It is with great enthusiasm that Reception Perception reports Odell Beckham Jr. might just be back. Of course, we have yet another injury question to deal with but Beckham’s Reception Perception results in a shortened 2020 sample looked much closer to the legendary talent he was in New York than he was with the 2019 Browns.
Success Rate by Route
Success Rate vs. Coverage
|Coverage Type||% of Routes||Success Rate||Percentile|
As noted in his 2019 profile, Beckham never finished below the 98th percentile in success rate vs. press coverage in any sampled season with the Giants and owned two of the four best success rate vs. man coverage marks since 2014. His fall-offs to the 54th percentile vs. man coverage and 42nd against press coverage were some of the most disappointing outcomes in recent memory.
As you see, what Beckham did in six games with the 2020 Browns inspired hope that he can get back to being something just shy of the truly transcendent talent he was to start his career.
With a 76.5 percent success rate vs. man coverage score, Beckham scored at the 91st percentile. He also posted an 80.4 percent success rate vs. press (94th percentile). Those are the type of near top-of-the-line results we came to expect from this player.
What was the difference between these two players? Part of it may have been health. Even though Beckham’s season ended early, he was likely operating at closer to full-strength last year than he was while playing banged up throughout the 2019 season. Another point is coaching. The Freddie Kitchens coaching staff (what a shock) bungled Beckham’s route distribution in his first season with the team. Kevin Stefanski bumped up Beckham’s slant route (23.1 percent) and comeback route rate (7.7 percent) a tremendous degree after those were lacking from his 2019 portfolio. This makes sense, as they were two of Beckham’s best patterns with the Giants.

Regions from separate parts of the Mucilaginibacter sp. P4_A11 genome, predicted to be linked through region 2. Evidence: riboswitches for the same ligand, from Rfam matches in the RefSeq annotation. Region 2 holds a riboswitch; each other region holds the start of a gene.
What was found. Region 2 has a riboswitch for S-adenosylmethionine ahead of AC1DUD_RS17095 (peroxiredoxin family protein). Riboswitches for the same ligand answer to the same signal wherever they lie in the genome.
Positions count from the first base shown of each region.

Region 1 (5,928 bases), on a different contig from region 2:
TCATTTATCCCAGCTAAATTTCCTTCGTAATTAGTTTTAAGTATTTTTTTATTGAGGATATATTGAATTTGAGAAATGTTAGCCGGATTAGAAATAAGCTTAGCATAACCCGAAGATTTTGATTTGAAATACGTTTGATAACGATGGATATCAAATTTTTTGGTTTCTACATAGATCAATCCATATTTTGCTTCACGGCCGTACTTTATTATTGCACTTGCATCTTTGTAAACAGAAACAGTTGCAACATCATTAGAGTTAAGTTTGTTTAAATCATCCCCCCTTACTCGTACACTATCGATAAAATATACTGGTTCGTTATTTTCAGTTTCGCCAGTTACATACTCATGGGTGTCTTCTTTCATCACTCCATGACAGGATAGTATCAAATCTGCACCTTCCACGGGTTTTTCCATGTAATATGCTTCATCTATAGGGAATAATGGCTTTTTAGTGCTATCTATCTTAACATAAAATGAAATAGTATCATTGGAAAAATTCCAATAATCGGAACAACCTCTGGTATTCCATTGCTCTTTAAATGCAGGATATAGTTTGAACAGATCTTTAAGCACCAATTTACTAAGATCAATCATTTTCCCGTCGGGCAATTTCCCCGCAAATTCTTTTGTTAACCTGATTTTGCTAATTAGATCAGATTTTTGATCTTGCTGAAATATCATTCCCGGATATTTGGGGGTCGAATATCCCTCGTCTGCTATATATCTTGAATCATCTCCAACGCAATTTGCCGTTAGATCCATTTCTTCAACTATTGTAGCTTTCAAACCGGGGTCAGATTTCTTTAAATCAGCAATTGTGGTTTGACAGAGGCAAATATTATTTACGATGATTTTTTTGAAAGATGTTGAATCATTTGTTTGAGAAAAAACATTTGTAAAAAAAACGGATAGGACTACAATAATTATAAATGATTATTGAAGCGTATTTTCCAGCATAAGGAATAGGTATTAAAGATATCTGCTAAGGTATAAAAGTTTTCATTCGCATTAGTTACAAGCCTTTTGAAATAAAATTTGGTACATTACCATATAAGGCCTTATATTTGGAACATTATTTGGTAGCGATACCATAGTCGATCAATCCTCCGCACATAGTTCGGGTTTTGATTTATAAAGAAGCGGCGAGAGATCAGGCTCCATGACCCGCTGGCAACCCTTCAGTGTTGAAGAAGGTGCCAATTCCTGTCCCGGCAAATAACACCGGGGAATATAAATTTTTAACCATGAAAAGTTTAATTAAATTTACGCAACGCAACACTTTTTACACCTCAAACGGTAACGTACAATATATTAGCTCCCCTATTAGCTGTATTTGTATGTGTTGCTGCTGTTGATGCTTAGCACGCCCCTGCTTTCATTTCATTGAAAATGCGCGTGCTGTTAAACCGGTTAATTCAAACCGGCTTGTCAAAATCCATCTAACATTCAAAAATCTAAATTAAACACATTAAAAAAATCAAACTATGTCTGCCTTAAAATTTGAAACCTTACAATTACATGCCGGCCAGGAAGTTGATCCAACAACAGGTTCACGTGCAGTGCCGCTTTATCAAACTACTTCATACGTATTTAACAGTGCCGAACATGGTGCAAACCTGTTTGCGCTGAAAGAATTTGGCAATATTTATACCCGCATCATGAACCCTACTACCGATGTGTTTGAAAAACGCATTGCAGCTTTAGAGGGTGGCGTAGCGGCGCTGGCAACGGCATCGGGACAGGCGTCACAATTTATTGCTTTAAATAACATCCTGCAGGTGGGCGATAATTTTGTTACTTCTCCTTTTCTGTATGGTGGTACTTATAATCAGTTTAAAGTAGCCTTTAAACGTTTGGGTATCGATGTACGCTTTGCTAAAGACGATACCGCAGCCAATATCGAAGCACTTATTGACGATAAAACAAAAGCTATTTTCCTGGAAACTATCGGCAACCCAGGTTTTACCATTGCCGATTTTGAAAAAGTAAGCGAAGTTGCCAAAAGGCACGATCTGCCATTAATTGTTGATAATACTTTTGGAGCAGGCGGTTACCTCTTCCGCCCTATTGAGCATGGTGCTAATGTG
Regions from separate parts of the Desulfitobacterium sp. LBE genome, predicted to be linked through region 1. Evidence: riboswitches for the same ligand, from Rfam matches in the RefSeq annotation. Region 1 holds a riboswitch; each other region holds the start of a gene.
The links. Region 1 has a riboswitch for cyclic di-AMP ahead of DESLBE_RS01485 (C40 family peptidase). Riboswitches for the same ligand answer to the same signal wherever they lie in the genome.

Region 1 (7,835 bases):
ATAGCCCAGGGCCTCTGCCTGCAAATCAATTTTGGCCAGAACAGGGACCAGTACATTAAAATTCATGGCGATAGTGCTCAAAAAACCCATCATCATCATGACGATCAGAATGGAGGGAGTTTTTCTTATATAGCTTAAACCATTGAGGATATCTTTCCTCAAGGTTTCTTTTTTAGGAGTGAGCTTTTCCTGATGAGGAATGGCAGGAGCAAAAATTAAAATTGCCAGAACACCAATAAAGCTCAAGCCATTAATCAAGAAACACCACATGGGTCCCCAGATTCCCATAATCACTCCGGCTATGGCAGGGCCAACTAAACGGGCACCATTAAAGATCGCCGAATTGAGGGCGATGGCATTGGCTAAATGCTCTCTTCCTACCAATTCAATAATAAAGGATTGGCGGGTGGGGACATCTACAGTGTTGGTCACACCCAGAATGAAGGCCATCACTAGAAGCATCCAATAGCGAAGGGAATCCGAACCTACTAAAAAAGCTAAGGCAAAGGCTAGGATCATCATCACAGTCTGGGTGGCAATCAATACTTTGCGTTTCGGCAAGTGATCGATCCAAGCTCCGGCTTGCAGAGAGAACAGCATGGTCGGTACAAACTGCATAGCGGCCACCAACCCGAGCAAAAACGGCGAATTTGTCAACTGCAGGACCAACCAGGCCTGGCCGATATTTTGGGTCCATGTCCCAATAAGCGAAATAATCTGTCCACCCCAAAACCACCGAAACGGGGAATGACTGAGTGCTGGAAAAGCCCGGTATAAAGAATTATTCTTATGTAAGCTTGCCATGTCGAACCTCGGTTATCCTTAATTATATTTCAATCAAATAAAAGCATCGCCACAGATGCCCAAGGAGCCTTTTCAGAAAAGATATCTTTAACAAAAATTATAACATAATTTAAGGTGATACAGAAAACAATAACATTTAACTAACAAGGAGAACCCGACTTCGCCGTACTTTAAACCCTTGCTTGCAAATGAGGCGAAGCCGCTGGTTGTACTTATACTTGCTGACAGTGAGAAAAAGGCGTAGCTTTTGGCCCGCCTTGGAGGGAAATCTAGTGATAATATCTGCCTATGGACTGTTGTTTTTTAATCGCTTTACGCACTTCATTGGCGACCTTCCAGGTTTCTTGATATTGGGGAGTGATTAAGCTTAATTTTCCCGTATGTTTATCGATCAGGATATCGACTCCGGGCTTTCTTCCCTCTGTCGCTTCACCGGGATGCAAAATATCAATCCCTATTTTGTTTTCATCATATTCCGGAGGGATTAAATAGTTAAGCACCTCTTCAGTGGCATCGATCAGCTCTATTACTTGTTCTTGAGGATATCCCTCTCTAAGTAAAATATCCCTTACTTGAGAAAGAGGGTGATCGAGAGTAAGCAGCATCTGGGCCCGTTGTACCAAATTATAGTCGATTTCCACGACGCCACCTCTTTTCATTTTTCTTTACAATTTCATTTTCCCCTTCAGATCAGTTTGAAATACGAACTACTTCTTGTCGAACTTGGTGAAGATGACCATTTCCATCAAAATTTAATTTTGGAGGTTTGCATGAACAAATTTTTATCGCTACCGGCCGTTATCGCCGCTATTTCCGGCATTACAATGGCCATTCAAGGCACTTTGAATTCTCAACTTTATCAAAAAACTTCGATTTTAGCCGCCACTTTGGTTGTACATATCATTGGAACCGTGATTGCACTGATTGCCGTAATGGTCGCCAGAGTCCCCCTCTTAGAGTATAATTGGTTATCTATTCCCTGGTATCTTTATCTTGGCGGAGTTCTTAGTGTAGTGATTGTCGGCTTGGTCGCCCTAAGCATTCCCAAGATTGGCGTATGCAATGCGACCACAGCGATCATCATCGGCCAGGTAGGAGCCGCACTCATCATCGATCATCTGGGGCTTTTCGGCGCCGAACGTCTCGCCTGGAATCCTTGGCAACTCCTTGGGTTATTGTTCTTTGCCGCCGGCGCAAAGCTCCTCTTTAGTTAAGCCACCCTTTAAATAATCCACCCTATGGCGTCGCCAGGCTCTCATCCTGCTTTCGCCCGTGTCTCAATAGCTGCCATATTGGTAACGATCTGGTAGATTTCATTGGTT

Beckham responded and was electric throughout the route tree. He fell below the NFL average on just one pattern (the flat) and was lethal as a vertical and layup separator.
We know the production still hasn’t followed Beckham to Cleveland and narratives abound about why he and Baker Mayfield just don’t have “chemistry.” Count me among those that believe Mayfield’s best games last year taking place without Beckham in the lineup are a mere product of the quarterback finding comfort in a new offense or just downright coincidence. The two players’ peaks could easily intersect this year now that the offensive ecosystem is stable.
As mentioned above, it is worth noting that we do have another injury question to consider with Beckham. One of my theories as to why Beckham’s success rates slipped last year was the build-up of lower-body injuries in addition to what he dealt with in 2019. We’ve stacked one more on the pile after last year. A variable with such an unknowable answer should give us some pause when proclaiming we’ll get the best version of Beckham in Cleveland in 2021.
But my god, do I want to see that happen.
Beckham’s 2020 Reception Perception results were just what we needed to keep the candle lit for another season. It gives us some confidence that seeing something close to prime Odell Beckham again is within the range of outcomes.